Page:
t: 01289 332900 e: info@starscape.co.uk

This interesting project, by our customer Mick W of Essex, is notable for two reasons. Firstly, with 450 stars it’s considerably larger in scope than most residential installations, and secondly, it has not one, but three halogen light sources.

Starscape’s standard halogen light source has sufficient physical capacity to accommodate all 450 fibres, but Mick wanted to be able to display several colours simultaneously. So, this meant creating three separate fibre optic harnesses, each illuminated by its own light source. Working to very detailed specifications from Mick, Starscape made up three harnesses of different fibre numbers and lengths. About half of the fibres were to be illuminated with white light, and the balance in colours.

The two photos above show the sideglow effect of the fibre, with fibres glowing green and blue. In the photo at right, you can see that there is only one power flex coming out of each of the light sources, even though the two units on the right have a socket for a power cord to feed the colour wheel motor. So, clearly, at this point Mick was happy to have the colour wheels stationary on the selected colours. Click on either photo for a larger image.

The principle is simple enough, but this was quite a big job, simply by virtue of the number of fibres involved.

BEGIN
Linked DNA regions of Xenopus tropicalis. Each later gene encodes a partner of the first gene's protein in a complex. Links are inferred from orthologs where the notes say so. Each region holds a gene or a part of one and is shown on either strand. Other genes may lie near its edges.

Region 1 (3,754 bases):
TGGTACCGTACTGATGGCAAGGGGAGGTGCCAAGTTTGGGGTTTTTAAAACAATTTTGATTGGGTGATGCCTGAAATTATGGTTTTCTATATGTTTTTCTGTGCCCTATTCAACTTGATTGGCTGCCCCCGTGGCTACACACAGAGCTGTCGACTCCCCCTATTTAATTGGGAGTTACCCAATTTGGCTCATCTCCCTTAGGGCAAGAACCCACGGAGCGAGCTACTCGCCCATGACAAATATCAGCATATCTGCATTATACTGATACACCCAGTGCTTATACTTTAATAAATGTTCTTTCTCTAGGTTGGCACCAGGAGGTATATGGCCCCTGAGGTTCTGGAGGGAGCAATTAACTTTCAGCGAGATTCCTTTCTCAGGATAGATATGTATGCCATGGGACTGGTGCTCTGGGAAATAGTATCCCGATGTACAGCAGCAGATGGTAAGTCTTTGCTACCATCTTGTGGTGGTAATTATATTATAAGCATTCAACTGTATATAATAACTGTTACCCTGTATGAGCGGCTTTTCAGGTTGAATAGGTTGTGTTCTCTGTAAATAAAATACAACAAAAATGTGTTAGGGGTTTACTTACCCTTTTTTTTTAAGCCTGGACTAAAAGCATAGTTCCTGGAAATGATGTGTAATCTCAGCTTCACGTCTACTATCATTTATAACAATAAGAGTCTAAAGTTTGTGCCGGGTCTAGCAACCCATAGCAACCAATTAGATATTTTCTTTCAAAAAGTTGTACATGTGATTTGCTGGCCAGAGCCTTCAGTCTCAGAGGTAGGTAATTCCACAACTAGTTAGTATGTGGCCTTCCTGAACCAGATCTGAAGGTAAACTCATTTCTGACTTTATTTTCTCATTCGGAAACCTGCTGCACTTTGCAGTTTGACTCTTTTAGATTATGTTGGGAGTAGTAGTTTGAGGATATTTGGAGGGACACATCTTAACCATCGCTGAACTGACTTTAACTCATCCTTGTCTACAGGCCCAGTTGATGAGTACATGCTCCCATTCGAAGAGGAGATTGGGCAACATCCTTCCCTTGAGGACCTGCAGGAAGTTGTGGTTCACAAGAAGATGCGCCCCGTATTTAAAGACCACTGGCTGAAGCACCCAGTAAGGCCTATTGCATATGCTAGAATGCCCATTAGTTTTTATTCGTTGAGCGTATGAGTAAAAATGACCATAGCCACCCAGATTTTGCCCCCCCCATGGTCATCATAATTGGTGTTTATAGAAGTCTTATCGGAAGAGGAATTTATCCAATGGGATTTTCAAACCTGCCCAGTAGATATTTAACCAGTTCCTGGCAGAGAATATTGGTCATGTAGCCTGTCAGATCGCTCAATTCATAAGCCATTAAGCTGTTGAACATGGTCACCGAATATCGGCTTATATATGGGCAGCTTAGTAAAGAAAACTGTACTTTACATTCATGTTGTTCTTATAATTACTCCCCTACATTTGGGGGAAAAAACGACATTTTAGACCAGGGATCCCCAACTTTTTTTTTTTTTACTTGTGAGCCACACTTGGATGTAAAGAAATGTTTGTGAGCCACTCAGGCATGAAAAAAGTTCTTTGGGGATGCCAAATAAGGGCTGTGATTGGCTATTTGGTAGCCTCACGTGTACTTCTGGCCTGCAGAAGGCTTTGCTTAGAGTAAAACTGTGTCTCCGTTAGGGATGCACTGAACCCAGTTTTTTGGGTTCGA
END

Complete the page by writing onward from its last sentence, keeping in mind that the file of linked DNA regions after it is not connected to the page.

“We are absolutely delighted with the results,” says Mick. “Once the ceiling was finished I was not sure if it looked a little over the top, but I now believe it has grown on me to the extent that I think it is superb. I do think that if I were to do it again I could do it even better.”

Two photos of the star ceiling in different lighting conditions. The photo at left is interesting because it was taken before the fibres were trimmed back to the ceiling and demonstrates very well the halo effect which is created when the bare fibre ends are left projecting by a few millimetres. Also, with the room lighting turned down the colours are more pronounced. In the second photo the halo effect is absent, indicating that it was taken after the fibres were trimmed back to the ceiling.

One thing to bear in mind is that if Mick tires of this particular look he can change it simply by changing the colour wheel positions in one or more of his light sources. So, he could, for instance, simply have all the stars on twinkling white. Or by rotating the colour wheels through a few degrees change the colour balance.

Mick, who lives in Romford, Essex, has kindly volunteered to show his ceiling to anyone interested in tackling such a project. Anyone interested in taking up this generous offer should get in touch with us here at Starscape.